Let Trump try to control the agencies by firing all of their top officers, slashing their budgets, freezing their funds or shutting down their operations, even specific projects, and watch congress come to their rescue in a New York minute.
We saw how the CIA worked around congressionally-imposed budgetary restraints in Iran-Contra: by secretly running drugs from Columbia to LA, selling arms to Iran and using the proceeds to fund death squads in Central America. Congress didn't have the guts to take that investigation to it logical conclusion of impeachments and/or indictments. Why?
Congress will save any significant component of intel or the pentagon before they'd rescue Social Security or any other social program. If pressed for an answer as to which of the "usual suspects" really whacked Kennedy, I suspect most folks would put their money on the CIA, the FBI or some combination of the major intel agencies.
The neoliberal globalists, I fear, have taken that phrase "drowning government in the bathtub" all too literally.
Rosa Brooks' book How War Became Everything and Everything Became the Military exposes the vast expansion and added responsibilities of the MIC, as governmental departments continue to be dismantled and privatized.
She even said in a book circuit lecture that she thought the idea of Congress "declaring war" was antiquated and cute. Well, how long will it be when the very hollowed out structures of Capitol Hill and the White House are considered antiquated and cute?
What if the plan all along has been to fold up this whole democratic experiment and move HQ into some new multi-billion dollar Pentagon digs?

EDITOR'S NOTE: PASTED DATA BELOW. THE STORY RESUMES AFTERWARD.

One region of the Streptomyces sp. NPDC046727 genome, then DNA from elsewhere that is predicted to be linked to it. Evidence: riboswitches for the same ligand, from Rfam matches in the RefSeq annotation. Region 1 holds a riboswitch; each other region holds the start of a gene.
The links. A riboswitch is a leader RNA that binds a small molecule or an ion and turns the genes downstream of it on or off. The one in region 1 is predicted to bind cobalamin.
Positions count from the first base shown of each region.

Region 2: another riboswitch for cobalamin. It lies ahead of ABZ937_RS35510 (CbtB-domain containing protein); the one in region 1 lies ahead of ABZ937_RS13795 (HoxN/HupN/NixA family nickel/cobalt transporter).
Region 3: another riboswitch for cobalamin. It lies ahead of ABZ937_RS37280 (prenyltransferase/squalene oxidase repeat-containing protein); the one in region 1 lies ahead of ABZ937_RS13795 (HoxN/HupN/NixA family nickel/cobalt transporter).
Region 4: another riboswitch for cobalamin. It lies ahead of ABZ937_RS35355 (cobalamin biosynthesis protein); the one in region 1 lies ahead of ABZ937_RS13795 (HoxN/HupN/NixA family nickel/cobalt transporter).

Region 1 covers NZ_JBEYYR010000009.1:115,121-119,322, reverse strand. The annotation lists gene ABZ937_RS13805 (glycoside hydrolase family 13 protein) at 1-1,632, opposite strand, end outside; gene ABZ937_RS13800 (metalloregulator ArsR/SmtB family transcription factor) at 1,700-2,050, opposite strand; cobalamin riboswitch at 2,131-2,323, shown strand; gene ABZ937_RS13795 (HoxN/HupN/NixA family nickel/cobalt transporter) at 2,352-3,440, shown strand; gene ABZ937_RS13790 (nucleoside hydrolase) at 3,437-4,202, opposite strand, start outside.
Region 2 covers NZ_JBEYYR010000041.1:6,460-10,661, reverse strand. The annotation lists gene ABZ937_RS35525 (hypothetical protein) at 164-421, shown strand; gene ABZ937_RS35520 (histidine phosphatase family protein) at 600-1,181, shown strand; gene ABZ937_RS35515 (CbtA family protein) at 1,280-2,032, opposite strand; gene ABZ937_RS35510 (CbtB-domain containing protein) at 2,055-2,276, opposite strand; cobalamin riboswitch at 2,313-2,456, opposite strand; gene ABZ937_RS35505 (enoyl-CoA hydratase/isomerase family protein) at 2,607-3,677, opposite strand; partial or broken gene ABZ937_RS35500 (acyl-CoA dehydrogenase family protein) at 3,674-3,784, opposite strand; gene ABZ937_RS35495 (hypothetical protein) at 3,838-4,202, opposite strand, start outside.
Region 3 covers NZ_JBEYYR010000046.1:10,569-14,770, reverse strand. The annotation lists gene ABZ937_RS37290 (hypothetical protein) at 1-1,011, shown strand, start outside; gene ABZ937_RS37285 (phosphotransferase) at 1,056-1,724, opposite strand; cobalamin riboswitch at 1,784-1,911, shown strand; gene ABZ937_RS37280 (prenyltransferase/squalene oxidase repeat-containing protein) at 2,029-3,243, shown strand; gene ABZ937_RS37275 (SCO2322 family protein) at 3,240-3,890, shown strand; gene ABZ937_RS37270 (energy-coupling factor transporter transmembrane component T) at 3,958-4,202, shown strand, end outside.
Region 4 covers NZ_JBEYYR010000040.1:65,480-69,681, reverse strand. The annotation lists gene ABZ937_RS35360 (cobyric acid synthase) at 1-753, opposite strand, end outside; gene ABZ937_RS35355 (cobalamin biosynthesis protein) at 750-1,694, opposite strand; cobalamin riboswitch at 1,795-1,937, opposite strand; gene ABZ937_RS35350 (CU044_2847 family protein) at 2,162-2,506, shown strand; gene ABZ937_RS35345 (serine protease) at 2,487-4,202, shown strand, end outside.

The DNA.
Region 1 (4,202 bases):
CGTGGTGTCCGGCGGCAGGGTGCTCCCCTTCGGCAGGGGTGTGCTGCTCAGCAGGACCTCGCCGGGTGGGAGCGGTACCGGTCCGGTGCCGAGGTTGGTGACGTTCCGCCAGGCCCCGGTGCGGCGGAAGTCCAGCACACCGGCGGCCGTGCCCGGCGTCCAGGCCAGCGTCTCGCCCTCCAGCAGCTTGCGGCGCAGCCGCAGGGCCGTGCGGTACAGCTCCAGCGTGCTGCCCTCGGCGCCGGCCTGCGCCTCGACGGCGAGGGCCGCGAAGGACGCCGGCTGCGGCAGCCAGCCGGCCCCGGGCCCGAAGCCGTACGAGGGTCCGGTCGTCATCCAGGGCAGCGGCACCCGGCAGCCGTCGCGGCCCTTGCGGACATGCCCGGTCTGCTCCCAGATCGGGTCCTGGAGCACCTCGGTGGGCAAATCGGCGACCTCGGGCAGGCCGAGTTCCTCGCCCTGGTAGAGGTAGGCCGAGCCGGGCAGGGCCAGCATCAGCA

Remember the words of Strobe Talbott:
"Within the next hundred years nationhood as we know it will be obsolete; all states will recognize a single, global authority. National sovereignty wasn't such a great idea after all."
This nation had better wake up fast if it wants to salvage the currency authorizing power of government and restore its role in the economy, before it's no longer an option and the private bankers, today's money lenders in the temple, govern for good.
"The bank strategy continues: "If we can privatize the economy, we can turn the whole public sector into a monopoly. We can treat what used to be the government sector as a financial monopoly. Instead of providing free or subsidized schooling, we can make people pay $50,000 to get a college education, or $50,000 just to get a grade school education if families choose to go to New York private schools. We can turn the roads into toll roads. We can charge people for water, and we can charge for what used to be given for free under the old style of Roosevelt capitalism and social democracy."
This idea that governments should not create money implies that they shouldn't act like governments. Instead, the de facto government should be Wall Street. Instead of governments allocating resources to help the economy grow, Wall Street should be the allocator of resources – and should starve the government to "save taxpayers" (or at least the wealthy). Tea Party promoters want to starve the government to a point where it can be "drowned in the bathtub."